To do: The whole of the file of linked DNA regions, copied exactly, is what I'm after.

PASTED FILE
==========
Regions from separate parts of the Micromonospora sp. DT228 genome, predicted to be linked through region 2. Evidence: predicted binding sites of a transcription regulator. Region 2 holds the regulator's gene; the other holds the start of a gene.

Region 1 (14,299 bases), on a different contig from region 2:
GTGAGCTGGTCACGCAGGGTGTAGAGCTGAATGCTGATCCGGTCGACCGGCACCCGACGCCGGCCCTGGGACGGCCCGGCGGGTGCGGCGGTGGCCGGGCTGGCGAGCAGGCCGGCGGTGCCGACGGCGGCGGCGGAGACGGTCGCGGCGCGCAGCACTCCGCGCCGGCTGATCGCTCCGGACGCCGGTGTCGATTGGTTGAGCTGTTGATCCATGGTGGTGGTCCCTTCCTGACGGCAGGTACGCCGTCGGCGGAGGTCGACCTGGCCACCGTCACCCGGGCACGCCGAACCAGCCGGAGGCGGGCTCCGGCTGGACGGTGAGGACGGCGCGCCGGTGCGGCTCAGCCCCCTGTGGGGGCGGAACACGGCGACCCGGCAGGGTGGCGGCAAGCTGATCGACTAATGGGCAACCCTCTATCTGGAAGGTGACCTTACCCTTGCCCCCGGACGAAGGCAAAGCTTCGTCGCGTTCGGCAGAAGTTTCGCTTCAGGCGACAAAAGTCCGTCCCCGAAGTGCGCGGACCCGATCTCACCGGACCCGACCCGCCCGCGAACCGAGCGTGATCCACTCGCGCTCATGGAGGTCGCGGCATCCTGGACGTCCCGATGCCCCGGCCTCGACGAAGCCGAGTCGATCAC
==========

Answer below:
Regions from separate parts of the Micromonospora sp. DT228 genome, predicted to be linked through region 2. Evidence: predicted binding sites of a transcription regulator. Region 2 holds the regulator's gene; the other holds the start of a gene.

Region 1 (14,299 bases), on a different contig from region 2:
GTGAGCTGGTCACGCAGGGTGTAGAGCTGAATGCTGATCCGGTCGACCGGCACCCGACGCCGGCCCTGGGACGGCCCGGCGGGTGCGGCGGTGGCCGGGCTGGCGAGCAGGCCGGCGGTGCCGACGGCGGCGGCGGAGACGGTCGCGGCGCGCAGCACTCCGCGCCGGCTGATCGCTCCGGACGCCGGTGTCGATTGGTTGAGCTGTTGATCCATGGTGGTGGTCCCTTCCTGACGGCAGGTACGCCGTCGGCGGAGGTCGACCTGGCCACCGTCACCCGGGCACGCCGAACCAGCCGGAGGCGGGCTCCGGCTGGACGGTGAGGACGGCGCGCCGGTGCGGCTCAGCCCCCTGTGGGGGCGGAACACGGCGACCCGGCAGGGTGGCGGCAAGCTGATCGACTAATGGGCAACCCTCTATCTGGAAGGTGACCTTACCCTTGCCCCCGGACGAAGGCAAAGCTTCGTCGCGTTCGGCAGAAGTTTCGCTTCAGGCGACAAAAGTCCGTCCCCGAAGTGCGCGGACCCGATCTCACCGGACCCGACCCGCCCGCGAACCGAGCGTGATCCACTCGCGCTCATGGAGGTCGCGGCATCCTGGACGTCCCGATGCCCCGGCCTCGACGAAGCCGAGTCGATCAC